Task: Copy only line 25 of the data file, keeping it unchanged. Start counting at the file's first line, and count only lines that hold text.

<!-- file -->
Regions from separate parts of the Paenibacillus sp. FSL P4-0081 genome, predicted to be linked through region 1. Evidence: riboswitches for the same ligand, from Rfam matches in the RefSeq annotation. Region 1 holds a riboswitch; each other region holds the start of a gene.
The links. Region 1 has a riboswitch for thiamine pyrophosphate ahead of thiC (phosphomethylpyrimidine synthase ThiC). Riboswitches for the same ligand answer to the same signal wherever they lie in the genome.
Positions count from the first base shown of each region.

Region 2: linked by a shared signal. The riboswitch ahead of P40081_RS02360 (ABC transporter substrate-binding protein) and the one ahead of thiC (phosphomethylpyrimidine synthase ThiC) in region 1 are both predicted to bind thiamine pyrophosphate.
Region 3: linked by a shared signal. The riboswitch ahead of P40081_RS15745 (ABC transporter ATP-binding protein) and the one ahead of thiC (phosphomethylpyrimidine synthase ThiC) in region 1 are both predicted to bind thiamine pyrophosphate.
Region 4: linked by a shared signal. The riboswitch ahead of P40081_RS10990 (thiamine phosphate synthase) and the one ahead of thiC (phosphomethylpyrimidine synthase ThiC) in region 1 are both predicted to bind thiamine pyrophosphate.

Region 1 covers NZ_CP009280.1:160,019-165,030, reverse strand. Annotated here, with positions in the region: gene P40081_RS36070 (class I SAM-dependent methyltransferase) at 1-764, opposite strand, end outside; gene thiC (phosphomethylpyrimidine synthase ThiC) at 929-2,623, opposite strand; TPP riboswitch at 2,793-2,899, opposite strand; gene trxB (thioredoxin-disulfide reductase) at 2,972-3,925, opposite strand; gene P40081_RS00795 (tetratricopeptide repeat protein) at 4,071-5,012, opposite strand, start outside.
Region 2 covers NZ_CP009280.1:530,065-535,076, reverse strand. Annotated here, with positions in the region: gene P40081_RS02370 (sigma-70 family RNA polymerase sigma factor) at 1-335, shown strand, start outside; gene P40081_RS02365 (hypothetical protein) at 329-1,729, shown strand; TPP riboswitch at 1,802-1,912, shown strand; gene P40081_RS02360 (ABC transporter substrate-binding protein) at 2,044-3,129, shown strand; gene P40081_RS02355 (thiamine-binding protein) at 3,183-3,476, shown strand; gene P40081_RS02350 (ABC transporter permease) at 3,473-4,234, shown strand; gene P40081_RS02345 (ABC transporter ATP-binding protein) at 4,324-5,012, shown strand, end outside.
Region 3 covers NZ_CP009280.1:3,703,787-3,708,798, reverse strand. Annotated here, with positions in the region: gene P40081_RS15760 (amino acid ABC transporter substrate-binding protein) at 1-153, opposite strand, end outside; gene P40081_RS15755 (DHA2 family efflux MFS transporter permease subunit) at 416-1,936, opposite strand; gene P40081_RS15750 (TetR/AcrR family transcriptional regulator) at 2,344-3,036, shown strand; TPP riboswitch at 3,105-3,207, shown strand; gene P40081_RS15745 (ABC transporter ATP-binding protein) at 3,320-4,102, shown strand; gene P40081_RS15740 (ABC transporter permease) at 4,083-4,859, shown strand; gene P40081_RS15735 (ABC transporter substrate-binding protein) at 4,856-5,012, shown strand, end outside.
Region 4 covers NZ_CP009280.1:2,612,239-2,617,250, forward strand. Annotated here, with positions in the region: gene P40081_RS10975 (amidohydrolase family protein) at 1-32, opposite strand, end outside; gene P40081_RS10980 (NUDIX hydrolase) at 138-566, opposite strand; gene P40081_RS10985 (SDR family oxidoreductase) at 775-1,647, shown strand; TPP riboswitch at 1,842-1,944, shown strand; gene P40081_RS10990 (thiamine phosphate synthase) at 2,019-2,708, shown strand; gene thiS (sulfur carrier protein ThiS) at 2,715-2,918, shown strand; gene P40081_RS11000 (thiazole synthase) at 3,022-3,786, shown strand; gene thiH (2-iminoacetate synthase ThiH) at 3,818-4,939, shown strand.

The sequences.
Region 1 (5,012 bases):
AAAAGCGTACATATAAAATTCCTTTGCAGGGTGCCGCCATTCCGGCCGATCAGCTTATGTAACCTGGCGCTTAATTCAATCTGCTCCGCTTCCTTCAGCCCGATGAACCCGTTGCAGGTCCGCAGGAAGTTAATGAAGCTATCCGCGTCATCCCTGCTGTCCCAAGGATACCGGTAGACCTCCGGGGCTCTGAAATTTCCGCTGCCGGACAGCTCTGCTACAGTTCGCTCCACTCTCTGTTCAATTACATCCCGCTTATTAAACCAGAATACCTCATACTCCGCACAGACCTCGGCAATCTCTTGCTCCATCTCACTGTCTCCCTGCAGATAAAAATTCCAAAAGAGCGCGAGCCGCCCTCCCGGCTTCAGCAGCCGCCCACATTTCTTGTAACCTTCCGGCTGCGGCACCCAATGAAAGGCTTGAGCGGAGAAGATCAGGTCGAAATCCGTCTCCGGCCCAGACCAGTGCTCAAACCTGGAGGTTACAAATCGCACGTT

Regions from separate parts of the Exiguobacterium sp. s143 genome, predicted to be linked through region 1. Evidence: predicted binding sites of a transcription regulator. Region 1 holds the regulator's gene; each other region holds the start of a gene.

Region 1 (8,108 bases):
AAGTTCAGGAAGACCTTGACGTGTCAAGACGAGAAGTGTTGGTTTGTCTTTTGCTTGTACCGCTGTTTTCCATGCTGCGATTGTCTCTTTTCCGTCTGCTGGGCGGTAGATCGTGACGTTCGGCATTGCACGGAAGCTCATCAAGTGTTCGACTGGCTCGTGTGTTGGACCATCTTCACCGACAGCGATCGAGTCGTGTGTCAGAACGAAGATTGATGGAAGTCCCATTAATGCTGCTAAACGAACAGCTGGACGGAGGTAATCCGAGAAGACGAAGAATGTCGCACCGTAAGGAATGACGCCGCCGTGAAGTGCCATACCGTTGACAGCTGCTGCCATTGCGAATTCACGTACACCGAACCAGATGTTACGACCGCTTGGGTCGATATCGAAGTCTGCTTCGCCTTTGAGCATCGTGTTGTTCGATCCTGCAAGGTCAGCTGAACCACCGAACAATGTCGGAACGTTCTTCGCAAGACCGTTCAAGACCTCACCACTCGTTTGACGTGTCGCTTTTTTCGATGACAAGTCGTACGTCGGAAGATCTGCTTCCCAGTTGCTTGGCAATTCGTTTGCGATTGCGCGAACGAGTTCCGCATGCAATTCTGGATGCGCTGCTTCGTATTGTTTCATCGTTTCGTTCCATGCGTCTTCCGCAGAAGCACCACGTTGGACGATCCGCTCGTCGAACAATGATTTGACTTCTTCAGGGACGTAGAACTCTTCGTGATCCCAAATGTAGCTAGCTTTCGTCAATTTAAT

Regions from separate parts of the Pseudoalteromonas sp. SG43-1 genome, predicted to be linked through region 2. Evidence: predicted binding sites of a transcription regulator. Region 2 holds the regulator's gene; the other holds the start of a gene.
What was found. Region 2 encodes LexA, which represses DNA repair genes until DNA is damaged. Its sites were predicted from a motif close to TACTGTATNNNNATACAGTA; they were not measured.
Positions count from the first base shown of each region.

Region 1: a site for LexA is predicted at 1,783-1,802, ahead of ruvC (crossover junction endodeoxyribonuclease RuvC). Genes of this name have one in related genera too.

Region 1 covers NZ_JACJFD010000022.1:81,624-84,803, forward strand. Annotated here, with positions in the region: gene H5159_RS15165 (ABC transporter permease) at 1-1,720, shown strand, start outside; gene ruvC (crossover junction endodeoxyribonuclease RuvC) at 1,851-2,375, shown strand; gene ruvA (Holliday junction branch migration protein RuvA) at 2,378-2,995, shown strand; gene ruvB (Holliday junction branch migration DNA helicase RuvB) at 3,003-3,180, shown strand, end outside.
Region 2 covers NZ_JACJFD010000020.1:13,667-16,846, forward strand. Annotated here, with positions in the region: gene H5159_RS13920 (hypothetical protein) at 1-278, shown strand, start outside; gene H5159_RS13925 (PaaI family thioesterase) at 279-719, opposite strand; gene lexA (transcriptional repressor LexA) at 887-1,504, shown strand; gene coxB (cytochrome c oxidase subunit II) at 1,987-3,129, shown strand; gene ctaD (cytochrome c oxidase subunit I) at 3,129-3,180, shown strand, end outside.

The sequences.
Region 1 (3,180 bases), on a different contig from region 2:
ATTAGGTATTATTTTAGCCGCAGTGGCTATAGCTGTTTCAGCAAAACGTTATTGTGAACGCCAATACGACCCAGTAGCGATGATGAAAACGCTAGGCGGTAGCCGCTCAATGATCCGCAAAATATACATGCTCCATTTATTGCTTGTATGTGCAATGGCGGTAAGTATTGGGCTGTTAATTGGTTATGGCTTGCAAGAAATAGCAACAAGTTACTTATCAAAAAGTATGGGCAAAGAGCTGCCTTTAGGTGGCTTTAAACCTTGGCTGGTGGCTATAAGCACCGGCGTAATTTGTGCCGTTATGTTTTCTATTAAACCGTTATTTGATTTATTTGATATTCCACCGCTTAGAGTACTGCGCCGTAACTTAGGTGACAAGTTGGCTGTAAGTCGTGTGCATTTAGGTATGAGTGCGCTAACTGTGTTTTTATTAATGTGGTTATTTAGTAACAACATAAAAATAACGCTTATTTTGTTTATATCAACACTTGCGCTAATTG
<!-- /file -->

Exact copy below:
ATTAGGTATTATTTTAGCCGCAGTGGCTATAGCTGTTTCAGCAAAACGTTATTGTGAACGCCAATACGACCCAGTAGCGATGATGAAAACGCTAGGCGGTAGCCGCTCAATGATCCGCAAAATATACATGCTCCATTTATTGCTTGTATGTGCAATGGCGGTAAGTATTGGGCTGTTAATTGGTTATGGCTTGCAAGAAATAGCAACAAGTTACTTATCAAAAAGTATGGGCAAAGAGCTGCCTTTAGGTGGCTTTAAACCTTGGCTGGTGGCTATAAGCACCGGCGTAATTTGTGCCGTTATGTTTTCTATTAAACCGTTATTTGATTTATTTGATATTCCACCGCTTAGAGTACTGCGCCGTAACTTAGGTGACAAGTTGGCTGTAAGTCGTGTGCATTTAGGTATGAGTGCGCTAACTGTGTTTTTATTAATGTGGTTATTTAGTAACAACATAAAAATAACGCTTATTTTGTTTATATCAACACTTGCGCTAATTG